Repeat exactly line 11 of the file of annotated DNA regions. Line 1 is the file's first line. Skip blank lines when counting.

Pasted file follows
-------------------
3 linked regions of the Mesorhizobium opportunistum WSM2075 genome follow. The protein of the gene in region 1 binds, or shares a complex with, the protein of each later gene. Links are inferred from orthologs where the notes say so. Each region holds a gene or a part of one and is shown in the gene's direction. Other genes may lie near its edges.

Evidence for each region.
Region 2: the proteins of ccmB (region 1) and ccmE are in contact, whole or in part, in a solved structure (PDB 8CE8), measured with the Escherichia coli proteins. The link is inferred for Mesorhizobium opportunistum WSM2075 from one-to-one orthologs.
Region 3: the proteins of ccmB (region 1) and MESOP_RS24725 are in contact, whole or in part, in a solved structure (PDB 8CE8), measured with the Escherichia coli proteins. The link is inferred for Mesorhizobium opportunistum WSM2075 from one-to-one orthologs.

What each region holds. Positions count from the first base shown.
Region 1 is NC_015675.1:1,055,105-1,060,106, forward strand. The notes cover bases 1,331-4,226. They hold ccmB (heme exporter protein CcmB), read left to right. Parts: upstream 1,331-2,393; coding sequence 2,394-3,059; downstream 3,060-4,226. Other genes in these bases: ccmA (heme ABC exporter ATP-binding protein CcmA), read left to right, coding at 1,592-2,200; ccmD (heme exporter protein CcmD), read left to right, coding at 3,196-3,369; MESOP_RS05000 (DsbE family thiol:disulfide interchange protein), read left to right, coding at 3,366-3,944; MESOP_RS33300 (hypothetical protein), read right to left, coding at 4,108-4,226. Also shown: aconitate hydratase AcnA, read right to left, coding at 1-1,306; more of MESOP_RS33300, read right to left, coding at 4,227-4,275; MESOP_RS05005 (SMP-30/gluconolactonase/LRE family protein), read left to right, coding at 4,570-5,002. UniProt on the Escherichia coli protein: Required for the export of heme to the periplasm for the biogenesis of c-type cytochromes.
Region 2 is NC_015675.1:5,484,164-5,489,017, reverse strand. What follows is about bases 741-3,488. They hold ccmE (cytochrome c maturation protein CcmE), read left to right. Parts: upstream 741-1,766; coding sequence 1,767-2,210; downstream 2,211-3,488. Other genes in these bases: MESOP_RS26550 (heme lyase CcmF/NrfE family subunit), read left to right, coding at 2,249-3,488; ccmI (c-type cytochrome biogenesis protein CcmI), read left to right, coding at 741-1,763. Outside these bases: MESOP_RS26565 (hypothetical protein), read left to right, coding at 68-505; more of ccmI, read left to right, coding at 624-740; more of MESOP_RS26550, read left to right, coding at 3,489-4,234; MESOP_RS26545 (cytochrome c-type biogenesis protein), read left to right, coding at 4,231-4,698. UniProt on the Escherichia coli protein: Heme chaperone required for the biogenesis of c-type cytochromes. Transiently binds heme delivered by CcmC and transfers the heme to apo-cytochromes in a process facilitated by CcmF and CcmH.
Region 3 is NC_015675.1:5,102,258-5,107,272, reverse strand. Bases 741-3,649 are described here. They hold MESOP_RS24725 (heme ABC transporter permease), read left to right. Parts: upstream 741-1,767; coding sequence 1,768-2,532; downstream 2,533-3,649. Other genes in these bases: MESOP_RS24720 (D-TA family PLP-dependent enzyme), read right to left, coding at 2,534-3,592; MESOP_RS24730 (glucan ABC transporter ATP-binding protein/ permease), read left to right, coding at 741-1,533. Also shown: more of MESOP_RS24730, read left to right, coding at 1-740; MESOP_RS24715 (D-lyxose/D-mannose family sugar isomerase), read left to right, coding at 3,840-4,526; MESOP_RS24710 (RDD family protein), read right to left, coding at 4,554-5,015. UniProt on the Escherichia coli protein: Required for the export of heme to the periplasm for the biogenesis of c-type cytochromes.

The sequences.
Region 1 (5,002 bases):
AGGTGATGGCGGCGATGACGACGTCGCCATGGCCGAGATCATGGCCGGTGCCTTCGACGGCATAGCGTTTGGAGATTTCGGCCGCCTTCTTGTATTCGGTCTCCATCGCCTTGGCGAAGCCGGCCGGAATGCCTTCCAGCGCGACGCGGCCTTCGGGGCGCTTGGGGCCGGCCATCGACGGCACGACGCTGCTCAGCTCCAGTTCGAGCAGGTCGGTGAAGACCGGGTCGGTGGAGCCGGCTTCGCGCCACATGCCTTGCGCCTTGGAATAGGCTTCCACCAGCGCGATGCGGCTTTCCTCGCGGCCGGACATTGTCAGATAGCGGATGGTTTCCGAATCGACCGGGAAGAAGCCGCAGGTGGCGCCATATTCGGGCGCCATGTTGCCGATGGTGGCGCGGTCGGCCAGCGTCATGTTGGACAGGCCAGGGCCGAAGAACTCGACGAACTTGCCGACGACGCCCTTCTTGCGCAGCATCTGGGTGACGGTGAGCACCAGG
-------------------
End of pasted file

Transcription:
AGGTGATGGCGGCGATGACGACGTCGCCATGGCCGAGATCATGGCCGGTGCCTTCGACGGCATAGCGTTTGGAGATTTCGGCCGCCTTCTTGTATTCGGTCTCCATCGCCTTGGCGAAGCCGGCCGGAATGCCTTCCAGCGCGACGCGGCCTTCGGGGCGCTTGGGGCCGGCCATCGACGGCACGACGCTGCTCAGCTCCAGTTCGAGCAGGTCGGTGAAGACCGGGTCGGTGGAGCCGGCTTCGCGCCACATGCCTTGCGCCTTGGAATAGGCTTCCACCAGCGCGATGCGGCTTTCCTCGCGGCCGGACATTGTCAGATAGCGGATGGTTTCCGAATCGACCGGGAAGAAGCCGCAGGTGGCGCCATATTCGGGCGCCATGTTGCCGATGGTGGCGCGGTCGGCCAGCGTCATGTTGGACAGGCCAGGGCCGAAGAACTCGACGAACTTGCCGACGACGCCCTTCTTGCGCAGCATCTGGGTGACGGTGAGCACCAGG